Mathews is the undisputed leader in archery and bow hunting because they innovate at a rate, and to a level far beyond any other bow company, in my humble opinion. They have been raising the bar, virtually every year since they arrived on the scene, going back to the early McPherson days. The build quality, fit and finish, and performance of Mathews bows never disappoints.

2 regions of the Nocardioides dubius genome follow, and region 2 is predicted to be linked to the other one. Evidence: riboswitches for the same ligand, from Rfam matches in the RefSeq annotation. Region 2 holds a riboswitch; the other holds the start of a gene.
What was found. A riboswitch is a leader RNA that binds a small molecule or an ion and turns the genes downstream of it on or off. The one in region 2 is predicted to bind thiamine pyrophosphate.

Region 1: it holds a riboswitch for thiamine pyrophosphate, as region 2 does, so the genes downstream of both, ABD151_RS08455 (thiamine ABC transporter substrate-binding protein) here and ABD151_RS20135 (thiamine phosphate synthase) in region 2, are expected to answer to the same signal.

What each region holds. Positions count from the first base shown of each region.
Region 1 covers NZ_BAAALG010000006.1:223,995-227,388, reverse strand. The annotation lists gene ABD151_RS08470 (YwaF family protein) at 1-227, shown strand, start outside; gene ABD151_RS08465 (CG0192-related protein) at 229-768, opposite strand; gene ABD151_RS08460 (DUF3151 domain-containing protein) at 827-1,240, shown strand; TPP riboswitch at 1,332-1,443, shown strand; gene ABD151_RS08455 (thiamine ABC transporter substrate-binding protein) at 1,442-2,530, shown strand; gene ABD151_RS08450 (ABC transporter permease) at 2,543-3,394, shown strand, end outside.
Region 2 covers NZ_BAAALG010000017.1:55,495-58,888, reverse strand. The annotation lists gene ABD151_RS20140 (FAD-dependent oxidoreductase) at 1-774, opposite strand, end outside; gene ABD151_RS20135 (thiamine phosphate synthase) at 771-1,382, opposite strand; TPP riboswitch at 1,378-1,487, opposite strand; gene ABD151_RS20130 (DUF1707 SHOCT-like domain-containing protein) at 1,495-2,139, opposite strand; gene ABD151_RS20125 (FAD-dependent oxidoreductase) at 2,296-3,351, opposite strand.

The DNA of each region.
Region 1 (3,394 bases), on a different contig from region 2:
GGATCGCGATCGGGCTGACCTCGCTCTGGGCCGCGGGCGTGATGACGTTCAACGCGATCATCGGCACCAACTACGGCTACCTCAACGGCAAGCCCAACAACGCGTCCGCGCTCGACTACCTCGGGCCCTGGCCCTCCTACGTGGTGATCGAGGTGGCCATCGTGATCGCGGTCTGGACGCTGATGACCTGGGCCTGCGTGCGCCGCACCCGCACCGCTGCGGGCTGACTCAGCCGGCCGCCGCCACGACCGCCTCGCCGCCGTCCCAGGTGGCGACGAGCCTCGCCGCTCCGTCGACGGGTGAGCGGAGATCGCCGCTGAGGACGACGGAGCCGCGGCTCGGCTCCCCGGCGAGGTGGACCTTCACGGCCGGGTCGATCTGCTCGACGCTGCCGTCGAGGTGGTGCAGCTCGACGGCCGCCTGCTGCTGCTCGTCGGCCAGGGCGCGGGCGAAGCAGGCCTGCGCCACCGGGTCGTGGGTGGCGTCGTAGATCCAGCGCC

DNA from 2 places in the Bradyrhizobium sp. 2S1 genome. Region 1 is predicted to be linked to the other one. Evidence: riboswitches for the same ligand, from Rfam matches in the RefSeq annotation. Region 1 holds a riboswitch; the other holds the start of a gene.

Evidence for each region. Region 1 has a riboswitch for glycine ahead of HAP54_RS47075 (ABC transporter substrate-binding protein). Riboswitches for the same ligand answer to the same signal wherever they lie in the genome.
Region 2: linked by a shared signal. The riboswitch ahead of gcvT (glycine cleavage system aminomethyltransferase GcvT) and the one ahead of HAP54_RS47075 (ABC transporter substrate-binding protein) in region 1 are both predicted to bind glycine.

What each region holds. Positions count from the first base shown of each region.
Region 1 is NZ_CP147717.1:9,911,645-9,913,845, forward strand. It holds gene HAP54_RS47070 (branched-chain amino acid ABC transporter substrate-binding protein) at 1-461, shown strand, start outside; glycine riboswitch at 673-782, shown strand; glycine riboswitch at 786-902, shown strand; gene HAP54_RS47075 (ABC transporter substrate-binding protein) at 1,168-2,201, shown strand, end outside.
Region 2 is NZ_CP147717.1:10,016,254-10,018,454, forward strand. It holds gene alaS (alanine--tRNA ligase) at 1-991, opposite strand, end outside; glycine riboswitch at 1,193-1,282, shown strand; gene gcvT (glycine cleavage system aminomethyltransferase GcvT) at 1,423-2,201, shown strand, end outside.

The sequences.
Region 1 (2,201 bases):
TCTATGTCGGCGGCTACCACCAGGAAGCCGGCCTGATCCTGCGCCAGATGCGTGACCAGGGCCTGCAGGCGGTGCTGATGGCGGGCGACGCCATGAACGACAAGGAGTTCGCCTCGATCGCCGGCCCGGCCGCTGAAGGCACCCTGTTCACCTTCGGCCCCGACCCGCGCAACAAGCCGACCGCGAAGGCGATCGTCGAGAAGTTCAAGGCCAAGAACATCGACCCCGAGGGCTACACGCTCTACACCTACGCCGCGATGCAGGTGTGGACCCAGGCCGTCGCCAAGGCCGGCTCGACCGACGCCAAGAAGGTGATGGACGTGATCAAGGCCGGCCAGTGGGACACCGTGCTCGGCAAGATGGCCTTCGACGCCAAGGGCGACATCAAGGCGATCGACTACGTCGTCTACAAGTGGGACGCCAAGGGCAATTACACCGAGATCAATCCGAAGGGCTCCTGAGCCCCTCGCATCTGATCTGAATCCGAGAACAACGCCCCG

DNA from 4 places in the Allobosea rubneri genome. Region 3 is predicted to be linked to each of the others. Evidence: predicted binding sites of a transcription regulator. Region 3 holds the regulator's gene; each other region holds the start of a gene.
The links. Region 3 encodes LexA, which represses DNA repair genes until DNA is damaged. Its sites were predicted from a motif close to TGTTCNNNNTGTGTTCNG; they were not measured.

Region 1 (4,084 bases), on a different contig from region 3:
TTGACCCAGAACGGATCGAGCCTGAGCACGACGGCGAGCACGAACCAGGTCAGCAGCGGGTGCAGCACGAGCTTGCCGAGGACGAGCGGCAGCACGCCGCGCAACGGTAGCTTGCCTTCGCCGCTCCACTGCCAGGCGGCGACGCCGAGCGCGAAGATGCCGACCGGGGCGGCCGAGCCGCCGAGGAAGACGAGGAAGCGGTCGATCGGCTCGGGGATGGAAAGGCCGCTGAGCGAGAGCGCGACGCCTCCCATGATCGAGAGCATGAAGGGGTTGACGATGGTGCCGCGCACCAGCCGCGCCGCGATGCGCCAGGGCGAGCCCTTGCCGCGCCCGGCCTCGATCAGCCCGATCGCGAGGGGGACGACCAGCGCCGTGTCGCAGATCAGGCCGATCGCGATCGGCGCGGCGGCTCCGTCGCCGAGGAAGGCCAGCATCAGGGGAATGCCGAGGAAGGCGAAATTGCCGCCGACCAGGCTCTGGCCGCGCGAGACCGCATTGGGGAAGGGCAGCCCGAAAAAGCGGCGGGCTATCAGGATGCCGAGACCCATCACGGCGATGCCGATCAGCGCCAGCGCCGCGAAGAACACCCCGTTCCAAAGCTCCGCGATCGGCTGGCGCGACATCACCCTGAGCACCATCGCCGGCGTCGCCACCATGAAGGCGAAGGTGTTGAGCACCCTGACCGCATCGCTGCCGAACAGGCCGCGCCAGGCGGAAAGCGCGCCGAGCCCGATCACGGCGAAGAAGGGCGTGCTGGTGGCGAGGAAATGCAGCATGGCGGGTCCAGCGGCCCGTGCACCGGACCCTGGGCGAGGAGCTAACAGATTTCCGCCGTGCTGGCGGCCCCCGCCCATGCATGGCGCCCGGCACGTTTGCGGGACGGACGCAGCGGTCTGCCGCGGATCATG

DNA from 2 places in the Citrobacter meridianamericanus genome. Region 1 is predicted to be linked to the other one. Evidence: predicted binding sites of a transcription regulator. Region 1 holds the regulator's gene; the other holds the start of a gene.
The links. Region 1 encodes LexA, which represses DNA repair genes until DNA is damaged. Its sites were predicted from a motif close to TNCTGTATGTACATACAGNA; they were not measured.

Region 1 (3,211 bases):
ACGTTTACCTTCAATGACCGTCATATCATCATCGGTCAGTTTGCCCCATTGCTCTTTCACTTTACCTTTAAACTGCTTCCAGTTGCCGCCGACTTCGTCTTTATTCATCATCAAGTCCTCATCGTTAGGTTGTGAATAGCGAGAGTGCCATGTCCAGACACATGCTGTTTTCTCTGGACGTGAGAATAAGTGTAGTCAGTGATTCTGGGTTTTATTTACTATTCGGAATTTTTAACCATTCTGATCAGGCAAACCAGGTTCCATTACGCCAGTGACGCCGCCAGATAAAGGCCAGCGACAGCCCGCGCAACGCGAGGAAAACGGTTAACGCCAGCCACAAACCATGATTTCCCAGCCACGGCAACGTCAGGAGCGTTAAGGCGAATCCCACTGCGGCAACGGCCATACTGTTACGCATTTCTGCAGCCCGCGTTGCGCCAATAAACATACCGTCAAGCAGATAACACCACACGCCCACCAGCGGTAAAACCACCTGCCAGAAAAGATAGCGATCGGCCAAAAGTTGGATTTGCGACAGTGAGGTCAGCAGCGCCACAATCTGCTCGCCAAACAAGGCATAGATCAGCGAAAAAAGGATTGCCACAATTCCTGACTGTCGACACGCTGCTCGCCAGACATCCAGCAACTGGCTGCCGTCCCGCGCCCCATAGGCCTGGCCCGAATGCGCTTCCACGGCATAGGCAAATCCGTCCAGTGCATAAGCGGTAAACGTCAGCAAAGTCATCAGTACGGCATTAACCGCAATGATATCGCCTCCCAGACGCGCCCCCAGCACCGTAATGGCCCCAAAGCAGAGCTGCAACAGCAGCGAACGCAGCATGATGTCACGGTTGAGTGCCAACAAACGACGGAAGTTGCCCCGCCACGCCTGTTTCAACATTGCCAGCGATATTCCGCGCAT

I truly can’t imagine that I’ll want, or find something better than the Triax, in the next ten years, but I’m sure Mathews will keep me tempted. Who knows what the next break-through will be.
I can’t wait to put the first check mark, in silver “Sharpie”, on the belly of a Triax limb, to signify the first “Big buck down”.
Review by Brandon Vaughan - Brandon@backcountrylife.net
Howa Mini-action 6.5 Grendel
By Brandon Vaughan